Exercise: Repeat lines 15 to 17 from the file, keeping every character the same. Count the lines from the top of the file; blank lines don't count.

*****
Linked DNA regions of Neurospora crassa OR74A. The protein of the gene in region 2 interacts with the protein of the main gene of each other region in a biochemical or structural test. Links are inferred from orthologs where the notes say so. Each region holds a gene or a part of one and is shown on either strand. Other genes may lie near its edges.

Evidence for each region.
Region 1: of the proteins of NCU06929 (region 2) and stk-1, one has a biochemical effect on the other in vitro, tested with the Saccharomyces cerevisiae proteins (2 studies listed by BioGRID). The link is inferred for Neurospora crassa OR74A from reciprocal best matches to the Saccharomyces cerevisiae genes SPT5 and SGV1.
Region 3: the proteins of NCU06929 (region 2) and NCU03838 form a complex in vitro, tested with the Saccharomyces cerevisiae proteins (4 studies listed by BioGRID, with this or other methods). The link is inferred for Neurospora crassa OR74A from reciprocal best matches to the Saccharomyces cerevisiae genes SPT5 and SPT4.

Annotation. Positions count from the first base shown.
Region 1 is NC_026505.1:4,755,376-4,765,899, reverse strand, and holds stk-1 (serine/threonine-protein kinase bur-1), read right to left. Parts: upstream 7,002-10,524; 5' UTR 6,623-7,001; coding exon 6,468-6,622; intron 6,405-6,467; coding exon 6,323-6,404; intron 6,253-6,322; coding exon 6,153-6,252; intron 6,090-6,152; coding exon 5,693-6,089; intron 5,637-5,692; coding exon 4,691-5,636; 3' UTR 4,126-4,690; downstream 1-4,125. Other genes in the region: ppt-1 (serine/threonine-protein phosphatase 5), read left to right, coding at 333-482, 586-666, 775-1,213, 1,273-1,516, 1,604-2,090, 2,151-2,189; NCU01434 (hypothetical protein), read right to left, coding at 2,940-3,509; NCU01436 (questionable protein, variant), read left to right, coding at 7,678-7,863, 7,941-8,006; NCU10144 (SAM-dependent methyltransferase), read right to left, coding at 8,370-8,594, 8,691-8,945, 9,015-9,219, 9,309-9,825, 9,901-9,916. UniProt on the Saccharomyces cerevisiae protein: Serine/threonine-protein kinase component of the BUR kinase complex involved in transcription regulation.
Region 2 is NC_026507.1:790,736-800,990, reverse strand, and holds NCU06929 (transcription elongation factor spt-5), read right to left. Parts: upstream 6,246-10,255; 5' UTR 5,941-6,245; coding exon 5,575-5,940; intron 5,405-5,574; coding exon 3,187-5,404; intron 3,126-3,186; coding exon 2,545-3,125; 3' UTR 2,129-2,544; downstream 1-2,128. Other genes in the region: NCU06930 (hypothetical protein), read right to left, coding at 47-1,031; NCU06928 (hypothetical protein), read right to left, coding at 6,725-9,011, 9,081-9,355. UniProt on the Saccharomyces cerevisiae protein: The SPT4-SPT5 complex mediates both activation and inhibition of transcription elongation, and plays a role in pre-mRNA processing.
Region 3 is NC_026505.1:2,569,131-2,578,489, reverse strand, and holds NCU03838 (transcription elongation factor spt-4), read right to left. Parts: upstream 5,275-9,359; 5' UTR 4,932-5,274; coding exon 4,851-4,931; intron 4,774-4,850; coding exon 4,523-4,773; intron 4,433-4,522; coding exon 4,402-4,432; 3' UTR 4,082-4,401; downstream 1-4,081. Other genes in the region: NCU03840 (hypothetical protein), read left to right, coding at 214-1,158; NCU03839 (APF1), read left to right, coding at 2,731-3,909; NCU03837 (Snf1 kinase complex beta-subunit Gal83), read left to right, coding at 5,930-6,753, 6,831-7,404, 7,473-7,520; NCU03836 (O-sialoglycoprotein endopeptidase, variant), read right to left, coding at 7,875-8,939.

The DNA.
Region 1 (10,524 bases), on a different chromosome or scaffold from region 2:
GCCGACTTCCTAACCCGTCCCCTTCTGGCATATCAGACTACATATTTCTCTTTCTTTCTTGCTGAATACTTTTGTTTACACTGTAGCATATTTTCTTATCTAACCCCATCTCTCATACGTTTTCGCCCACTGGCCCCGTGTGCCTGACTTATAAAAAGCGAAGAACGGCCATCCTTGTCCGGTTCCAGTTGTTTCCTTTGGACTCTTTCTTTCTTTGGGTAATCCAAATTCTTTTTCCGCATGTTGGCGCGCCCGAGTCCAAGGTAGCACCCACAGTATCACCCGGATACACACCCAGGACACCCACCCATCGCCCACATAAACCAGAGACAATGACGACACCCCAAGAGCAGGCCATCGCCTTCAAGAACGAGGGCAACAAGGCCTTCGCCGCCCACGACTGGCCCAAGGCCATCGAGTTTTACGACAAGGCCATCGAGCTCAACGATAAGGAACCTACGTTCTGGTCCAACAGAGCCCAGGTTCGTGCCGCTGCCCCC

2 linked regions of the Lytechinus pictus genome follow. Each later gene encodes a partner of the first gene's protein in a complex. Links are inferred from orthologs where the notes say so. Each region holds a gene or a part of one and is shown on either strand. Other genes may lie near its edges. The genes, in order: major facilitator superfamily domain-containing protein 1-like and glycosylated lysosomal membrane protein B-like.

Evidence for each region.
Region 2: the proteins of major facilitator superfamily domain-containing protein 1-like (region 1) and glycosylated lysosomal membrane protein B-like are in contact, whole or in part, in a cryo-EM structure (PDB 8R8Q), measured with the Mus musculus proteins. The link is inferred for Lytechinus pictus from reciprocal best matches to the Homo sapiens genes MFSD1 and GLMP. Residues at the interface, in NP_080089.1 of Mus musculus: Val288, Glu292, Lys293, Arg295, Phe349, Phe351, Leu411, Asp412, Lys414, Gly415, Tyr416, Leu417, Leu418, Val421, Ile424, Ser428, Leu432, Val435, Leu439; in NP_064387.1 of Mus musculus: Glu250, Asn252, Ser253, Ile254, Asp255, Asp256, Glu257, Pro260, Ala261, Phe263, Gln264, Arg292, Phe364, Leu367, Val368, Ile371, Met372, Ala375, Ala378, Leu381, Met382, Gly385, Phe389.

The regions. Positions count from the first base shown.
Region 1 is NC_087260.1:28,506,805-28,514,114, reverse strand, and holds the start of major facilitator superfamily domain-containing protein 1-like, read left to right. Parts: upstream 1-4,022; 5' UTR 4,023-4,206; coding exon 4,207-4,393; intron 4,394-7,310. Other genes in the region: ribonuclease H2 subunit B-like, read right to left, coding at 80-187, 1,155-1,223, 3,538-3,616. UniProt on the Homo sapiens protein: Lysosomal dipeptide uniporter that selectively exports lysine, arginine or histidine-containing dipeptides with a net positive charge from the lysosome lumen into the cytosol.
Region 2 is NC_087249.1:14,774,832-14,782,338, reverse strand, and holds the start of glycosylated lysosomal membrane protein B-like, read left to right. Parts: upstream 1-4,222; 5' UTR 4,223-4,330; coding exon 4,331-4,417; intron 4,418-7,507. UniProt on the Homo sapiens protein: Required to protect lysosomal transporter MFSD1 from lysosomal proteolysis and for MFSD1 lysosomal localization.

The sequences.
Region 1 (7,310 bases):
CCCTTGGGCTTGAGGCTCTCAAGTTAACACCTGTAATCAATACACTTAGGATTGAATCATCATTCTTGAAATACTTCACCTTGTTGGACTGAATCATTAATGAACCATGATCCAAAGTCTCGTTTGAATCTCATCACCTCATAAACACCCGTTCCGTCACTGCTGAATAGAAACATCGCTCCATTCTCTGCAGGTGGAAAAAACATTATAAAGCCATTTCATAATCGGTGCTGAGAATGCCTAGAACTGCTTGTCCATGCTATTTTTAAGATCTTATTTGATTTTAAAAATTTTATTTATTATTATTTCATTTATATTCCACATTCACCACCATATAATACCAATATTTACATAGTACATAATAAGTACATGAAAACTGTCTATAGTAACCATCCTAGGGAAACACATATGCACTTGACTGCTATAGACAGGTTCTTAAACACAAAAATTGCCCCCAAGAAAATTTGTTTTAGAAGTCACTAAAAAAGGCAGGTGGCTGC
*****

The regions. Positions count from the first base shown.
Region 1 is NC_087260.1:28,506,805-28,514,114, reverse strand, and holds the start of major facilitator superfamily domain-containing protein 1-like, read left to right. Parts: upstream 1-4,022; 5' UTR 4,023-4,206; coding exon 4,207-4,393; intron 4,394-7,310. Other genes in the region: ribonuclease H2 subunit B-like, read right to left, coding at 80-187, 1,155-1,223, 3,538-3,616. UniProt on the Homo sapiens protein: Lysosomal dipeptide uniporter that selectively exports lysine, arginine or histidine-containing dipeptides with a net positive charge from the lysosome lumen into the cytosol.
Region 2 is NC_087249.1:14,774,832-14,782,338, reverse strand, and holds the start of glycosylated lysosomal membrane protein B-like, read left to right. Parts: upstream 1-4,222; 5' UTR 4,223-4,330; coding exon 4,331-4,417; intron 4,418-7,507. UniProt on the Homo sapiens protein: Required to protect lysosomal transporter MFSD1 from lysosomal proteolysis and for MFSD1 lysosomal localization.